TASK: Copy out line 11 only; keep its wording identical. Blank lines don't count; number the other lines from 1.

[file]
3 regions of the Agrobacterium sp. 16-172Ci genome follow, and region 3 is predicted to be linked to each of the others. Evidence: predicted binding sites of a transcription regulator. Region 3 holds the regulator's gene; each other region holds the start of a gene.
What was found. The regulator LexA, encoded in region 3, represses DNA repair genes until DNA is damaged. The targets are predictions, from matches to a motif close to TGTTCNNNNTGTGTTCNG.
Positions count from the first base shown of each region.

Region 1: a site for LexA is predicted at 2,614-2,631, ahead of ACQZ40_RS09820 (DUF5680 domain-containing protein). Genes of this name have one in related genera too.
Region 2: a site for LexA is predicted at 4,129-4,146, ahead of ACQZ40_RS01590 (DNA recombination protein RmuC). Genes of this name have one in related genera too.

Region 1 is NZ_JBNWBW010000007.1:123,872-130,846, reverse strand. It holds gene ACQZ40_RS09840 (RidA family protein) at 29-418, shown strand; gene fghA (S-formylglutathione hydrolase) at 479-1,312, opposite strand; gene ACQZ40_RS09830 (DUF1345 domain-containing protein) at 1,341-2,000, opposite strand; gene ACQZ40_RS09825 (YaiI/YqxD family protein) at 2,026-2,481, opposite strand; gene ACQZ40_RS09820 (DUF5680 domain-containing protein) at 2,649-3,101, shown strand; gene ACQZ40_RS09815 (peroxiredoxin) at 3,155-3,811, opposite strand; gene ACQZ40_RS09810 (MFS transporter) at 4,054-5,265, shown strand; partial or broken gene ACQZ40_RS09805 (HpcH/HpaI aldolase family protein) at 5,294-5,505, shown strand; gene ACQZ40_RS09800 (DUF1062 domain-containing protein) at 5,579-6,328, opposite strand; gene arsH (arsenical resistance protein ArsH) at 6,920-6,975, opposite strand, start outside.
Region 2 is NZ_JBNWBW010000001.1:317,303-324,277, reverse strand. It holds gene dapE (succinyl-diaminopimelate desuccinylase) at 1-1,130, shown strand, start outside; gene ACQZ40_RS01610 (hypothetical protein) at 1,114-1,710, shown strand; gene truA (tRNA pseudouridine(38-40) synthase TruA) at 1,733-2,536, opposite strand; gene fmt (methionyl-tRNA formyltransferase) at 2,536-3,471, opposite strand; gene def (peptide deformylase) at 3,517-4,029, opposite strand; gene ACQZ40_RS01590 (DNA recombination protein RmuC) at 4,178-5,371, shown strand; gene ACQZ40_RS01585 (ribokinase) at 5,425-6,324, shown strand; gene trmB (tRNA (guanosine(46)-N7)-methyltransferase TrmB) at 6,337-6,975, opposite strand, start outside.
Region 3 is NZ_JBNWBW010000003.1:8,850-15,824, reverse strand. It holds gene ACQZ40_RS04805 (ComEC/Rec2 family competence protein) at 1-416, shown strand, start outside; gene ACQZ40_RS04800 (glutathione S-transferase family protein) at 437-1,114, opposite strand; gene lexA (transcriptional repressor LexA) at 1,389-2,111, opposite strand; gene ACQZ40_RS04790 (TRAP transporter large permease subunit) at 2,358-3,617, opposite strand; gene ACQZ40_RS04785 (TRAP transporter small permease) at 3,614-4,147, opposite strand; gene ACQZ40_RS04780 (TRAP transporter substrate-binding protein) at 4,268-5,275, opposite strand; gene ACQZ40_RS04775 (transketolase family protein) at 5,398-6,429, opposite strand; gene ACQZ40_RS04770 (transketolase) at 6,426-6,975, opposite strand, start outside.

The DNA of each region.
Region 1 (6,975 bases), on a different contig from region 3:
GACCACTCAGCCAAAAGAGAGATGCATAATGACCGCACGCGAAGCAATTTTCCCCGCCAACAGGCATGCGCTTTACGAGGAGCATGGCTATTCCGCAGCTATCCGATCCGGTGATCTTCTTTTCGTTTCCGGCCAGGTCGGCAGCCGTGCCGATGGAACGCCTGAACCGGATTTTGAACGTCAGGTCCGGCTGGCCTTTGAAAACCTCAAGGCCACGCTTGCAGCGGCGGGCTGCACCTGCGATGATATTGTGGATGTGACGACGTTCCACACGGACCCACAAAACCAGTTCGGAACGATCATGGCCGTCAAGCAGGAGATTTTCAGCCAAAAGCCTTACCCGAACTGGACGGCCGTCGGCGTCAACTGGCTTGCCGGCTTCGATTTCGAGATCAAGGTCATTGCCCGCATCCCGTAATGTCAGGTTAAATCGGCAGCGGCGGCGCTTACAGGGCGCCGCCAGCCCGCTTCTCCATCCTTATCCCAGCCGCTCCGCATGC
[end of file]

GACCACTCAGCCAAAAGAGAGATGCATAATGACCGCACGCGAAGCAATTTTCCCCGCCAACAGGCATGCGCTTTACGAGGAGCATGGCTATTCCGCAGCTATCCGATCCGGTGATCTTCTTTTCGTTTCCGGCCAGGTCGGCAGCCGTGCCGATGGAACGCCTGAACCGGATTTTGAACGTCAGGTCCGGCTGGCCTTTGAAAACCTCAAGGCCACGCTTGCAGCGGCGGGCTGCACCTGCGATGATATTGTGGATGTGACGACGTTCCACACGGACCCACAAAACCAGTTCGGAACGATCATGGCCGTCAAGCAGGAGATTTTCAGCCAAAAGCCTTACCCGAACTGGACGGCCGTCGGCGTCAACTGGCTTGCCGGCTTCGATTTCGAGATCAAGGTCATTGCCCGCATCCCGTAATGTCAGGTTAAATCGGCAGCGGCGGCGCTTACAGGGCGCCGCCAGCCCGCTTCTCCATCCTTATCCCAGCCGCTCCGCATGC